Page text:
Strictly, risk appetite means the amount and types of risk that an organisation is willing to accept in pursuit of value, improved financial performance or of other benefits, with management responsible for setting boundaries or parameters for risk taking.
- Risk tolerance represents the amount of risk that the firm can actually bear.
- Risk appetite is the amount of risk that is actually desired. This might be seen in relation to the return sought by investors. Reward is normally only gained by taking risks, so limiting risk will limit reward.
Risk appetite will normally be less than - or sometimes equal to - the maximum risk tolerance.
Any risk responses should be designed such that the 'net' (residual) risk after considering controls does not exceed these boundaries.
'Conservative' strategies are those in which only the lowest levels of risk are acceptable.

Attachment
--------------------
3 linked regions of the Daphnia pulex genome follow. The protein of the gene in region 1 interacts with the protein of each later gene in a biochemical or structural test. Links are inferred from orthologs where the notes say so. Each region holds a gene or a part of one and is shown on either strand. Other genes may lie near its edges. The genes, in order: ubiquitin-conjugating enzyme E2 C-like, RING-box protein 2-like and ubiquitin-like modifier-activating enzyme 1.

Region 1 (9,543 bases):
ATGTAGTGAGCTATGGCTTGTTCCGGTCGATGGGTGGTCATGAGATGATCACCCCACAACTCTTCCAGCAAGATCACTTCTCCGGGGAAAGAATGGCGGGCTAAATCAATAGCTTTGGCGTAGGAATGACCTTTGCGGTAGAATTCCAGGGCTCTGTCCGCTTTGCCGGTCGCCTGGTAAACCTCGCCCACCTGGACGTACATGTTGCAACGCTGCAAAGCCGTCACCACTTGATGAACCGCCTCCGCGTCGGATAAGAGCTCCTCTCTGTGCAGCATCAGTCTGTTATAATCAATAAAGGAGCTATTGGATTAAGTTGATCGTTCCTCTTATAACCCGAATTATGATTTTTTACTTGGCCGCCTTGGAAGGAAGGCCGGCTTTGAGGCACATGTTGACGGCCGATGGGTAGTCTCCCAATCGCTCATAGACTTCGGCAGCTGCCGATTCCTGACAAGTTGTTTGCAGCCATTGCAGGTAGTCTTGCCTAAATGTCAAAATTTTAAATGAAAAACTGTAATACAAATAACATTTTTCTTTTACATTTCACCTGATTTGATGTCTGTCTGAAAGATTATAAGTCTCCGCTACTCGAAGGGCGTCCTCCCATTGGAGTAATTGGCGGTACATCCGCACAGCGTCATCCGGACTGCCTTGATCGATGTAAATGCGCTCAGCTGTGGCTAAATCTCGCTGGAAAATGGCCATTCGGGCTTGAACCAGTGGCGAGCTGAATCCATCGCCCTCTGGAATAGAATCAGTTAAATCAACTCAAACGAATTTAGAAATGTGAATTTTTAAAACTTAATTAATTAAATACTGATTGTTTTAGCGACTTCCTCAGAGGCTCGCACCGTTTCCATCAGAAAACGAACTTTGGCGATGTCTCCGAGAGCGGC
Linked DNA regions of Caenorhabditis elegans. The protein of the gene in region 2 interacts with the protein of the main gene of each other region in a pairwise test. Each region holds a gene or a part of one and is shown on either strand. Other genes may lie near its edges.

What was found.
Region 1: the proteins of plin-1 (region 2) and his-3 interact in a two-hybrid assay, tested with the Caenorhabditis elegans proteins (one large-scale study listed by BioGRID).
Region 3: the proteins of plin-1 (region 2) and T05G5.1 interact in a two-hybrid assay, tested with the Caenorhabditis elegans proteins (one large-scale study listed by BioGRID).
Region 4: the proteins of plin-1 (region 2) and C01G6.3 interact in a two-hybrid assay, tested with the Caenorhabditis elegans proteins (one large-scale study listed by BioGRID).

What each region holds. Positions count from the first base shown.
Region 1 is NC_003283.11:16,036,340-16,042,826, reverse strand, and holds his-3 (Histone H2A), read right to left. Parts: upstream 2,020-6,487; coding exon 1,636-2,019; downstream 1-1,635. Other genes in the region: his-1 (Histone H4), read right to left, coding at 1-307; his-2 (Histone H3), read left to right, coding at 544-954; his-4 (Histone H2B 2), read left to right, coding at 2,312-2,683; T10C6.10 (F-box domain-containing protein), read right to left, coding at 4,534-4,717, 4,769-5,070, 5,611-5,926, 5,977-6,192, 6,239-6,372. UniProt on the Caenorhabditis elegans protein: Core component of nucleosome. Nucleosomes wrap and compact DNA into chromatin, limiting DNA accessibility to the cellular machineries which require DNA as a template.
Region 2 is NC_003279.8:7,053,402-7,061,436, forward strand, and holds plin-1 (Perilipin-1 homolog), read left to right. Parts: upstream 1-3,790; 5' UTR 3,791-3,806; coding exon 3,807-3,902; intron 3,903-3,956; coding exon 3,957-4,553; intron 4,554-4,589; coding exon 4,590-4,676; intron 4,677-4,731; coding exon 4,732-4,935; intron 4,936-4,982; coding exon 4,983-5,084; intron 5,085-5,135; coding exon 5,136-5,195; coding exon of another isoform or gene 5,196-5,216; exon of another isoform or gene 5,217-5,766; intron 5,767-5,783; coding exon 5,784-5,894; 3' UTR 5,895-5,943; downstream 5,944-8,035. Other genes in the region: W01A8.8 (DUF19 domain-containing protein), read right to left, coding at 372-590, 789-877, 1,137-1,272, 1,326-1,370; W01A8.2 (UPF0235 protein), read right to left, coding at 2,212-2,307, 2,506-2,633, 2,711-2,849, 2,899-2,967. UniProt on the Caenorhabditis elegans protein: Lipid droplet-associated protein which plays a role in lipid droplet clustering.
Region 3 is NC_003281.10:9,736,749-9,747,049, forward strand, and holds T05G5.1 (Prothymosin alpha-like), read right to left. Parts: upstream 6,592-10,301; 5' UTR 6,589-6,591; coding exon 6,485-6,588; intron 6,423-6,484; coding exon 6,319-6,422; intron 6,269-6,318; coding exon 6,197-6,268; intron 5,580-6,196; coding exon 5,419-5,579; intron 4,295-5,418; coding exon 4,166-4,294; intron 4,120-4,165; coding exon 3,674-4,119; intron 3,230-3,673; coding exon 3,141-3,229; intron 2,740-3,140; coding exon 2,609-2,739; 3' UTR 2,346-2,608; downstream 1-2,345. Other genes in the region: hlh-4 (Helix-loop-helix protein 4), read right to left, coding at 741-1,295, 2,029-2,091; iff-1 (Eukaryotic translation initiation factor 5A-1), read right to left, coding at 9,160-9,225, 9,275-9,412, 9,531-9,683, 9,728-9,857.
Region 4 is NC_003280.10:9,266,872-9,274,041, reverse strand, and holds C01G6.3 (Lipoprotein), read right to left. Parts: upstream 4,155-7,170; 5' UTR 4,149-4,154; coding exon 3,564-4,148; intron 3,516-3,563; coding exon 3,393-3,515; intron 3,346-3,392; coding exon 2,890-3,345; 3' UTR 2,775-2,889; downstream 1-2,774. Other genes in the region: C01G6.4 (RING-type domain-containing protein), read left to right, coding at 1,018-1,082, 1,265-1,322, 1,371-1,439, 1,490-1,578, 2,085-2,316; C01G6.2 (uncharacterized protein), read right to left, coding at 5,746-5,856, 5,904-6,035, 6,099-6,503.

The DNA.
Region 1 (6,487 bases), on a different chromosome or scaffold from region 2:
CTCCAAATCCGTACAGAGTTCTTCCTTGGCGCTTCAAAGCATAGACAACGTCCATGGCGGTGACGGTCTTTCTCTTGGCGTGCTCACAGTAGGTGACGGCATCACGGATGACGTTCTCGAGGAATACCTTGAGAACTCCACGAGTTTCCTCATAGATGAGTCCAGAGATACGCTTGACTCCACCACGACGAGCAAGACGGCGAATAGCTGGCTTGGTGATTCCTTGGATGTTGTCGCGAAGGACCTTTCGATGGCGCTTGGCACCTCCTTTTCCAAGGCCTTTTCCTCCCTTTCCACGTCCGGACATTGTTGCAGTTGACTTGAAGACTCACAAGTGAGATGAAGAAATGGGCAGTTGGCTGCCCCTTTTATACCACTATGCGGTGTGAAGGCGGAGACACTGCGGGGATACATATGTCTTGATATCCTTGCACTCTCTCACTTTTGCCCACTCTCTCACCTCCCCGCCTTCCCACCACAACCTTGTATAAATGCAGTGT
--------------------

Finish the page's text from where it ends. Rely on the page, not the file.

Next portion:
More 'aggressive' approaches to risk mean that higher levels of risk may be acceptable, if they are appropriately rewarded.
The risk appetite will be determined within the maximum risk capacity, in order to achieve the strategic objectives and business plan.
The term 'risk appetite' is also sometimes used more loosely, interchangeably with risk attitude, risk capacity or risk tolerance.
- Enterprise risk management
- Guide to risk management
- Rewarded risk
- Risk averse
- Risk capacity
- Risk management
- Risk policy
- Risk register
- Risk tolerance
Risk appetite and risk tolerance: Practical guidance, www.theirm.org